That’s not a reference to safe sex (at least, I don’t think it is. How am I supposed to know what the kids are calling it these days?). It’s a callback to several previous posts on this blog where I have argued that you should put your work aside for a couple of months before starting the polish draft. And also that you should never send out first drafts – not even first drafts of rewrites.
I don’t know about anyone else but when I get to the end of a project, I am worn out to the point of hating myself and everything I have wrought. The elated sense of infallibility that started with the blank page and drove my heel through 75% of the writing process first flagged and has now completely evaporated. What I’m left with as my story slouches toward the last page to be born is a sense of disaffection that is stunning in both its breadth and intensity.
In four words: I hate my book.
And why shouldn’t I? What has held my nose to the grindstone for the past six months? What have I engineered every day around? What has leached my creativity every damn day until I am bled white? And what didn’t manage to turn out as perfectly as I had imagined it when I started?
My book. My goddamn book.
I’ve mentioned before that I dropped out of college and drove around the country to write my first novel. What I haven’t talked about is the arduousness of that project. When I started out, I was so emboldened by knowing exactly what kind of story I was going to write that I bravely pooh-poohed all the people who warned me about how hard it was to write long form fiction. But I found out in the long run. I found out the hard way.
This was in the pre-word processor days when my electric Smith & Corona with the auto-correct ribbon was considered the height of technological advancement. I have a clear memory of standing in an empty apartment (I never bothered to furnish the places I lived when I was on my American journey because I wasn’t going to be there for long) standing over a matrix of printed pages, each stack in the array representing one chapter, as I began the final run on the first complete draft of that first novel. It was the only way for me to “see” the whole story all at once.
I clearly remember feeling worn out and spent. I remember thinking, “This piece of crap has eaten up half a year and now I’m stuck in New Orleans, broke and alone, and I have nothing to show for it.” I quite literally thought about burning the whole mess in protest. Instead, I quit my job as a carpenter’s assistant (I’ll devote several chapters to the life of a middleclass college boy working in the blue collar trades in my never-to-be-written autobiography), packed the novel away in the box the typewriter paper had come in, and drove to my parent’s house in Virginia. I didn’t even think about that festering pile of diseased pages for the next few months except to offer up curses to the thing that had ruined my life. Although, sometimes, I would lie awake at night cruising over all the bad parts in my head, dwelling on every stinking line that rang false, every shallow allusion, every character that went about as deep as the paper he was drawn on.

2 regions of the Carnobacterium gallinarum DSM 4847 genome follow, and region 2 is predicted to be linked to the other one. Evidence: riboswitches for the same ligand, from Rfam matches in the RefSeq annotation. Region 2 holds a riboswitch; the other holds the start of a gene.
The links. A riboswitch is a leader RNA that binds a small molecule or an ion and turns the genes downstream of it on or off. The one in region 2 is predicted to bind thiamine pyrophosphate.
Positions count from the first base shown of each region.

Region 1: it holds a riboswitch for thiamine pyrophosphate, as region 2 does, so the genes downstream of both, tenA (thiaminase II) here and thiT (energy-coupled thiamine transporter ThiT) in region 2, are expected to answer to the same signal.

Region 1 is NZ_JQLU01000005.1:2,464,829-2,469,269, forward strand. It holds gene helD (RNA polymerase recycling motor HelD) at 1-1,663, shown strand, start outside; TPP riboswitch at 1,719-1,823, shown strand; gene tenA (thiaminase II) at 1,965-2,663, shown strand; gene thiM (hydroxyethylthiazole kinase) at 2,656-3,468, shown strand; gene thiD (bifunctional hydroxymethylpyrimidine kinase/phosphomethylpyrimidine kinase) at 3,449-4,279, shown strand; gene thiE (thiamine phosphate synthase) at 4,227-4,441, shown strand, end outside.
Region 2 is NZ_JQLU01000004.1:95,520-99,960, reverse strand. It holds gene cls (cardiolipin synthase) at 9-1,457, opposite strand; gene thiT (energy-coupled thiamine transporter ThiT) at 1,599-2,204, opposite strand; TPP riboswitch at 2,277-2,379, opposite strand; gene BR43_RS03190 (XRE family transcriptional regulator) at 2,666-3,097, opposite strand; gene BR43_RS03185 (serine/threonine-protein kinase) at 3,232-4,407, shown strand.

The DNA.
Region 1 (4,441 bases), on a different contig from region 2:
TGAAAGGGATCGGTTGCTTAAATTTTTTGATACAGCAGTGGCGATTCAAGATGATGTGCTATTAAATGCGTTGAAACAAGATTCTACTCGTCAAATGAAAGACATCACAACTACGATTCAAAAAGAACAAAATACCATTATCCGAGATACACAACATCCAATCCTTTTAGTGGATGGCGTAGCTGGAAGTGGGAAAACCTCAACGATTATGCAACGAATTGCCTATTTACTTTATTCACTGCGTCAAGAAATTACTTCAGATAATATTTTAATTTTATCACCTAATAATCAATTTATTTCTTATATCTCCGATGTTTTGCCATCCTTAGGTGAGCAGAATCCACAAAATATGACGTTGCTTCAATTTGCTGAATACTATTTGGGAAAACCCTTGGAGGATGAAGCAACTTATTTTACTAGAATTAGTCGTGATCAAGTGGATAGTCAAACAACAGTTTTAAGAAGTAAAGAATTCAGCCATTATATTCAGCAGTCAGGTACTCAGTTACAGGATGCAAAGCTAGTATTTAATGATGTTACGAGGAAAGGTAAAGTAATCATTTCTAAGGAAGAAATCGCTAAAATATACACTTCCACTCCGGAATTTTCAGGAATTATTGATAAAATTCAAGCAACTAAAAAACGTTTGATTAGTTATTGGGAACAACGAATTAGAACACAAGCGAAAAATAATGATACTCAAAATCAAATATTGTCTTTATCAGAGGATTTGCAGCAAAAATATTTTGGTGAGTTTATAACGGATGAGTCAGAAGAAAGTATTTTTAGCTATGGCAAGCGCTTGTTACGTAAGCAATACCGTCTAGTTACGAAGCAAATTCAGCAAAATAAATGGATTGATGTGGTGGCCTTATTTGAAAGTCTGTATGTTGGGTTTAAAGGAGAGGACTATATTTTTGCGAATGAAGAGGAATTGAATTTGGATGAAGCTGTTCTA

Eventually, I returned to Austin and kicked around for a few more months until I was psychically free of that draft, until it was a mistake I had made a while ago instead of something done recently that was still a fresh wound. And then one day I found the box (I’m not even sure how it followed me around the country for all those months) and opened it up and started reading.
I can still remember that “Hey, this isn’t half bad” moment as I got a few dozen pages in. This was followed by the “This could be better but it’s still pretty damn good” feeling that I got from some of the middle chapters. I remember not liking the ending but knowing exactly how to fix it. And as far as the language was concerned, I had just finished reading Loon Lake by E. L. Doctorow and had taken that as a license to do whatever I wanted with sentence structure and order of occurrence.
I rolled a fresh sheet of paper into the machine and started over, using that tortured first draft as a rough guide. The result would eventually get me an editor and a whole new understanding of the process of writing.
That’s why I’m not angrily deleting this draft of my current project, hurling colorful invectives in all directions as I do so. History has taught me that it’s not nearly as bad as I remember it and the parts that are bad can be fixed in the polish.
But only after it goes in a drawer for a couple months.
P.S. – For those of you weened on late 20th “poetry” here’s something to counter that weak sauce stuff:
Now that’s poetry.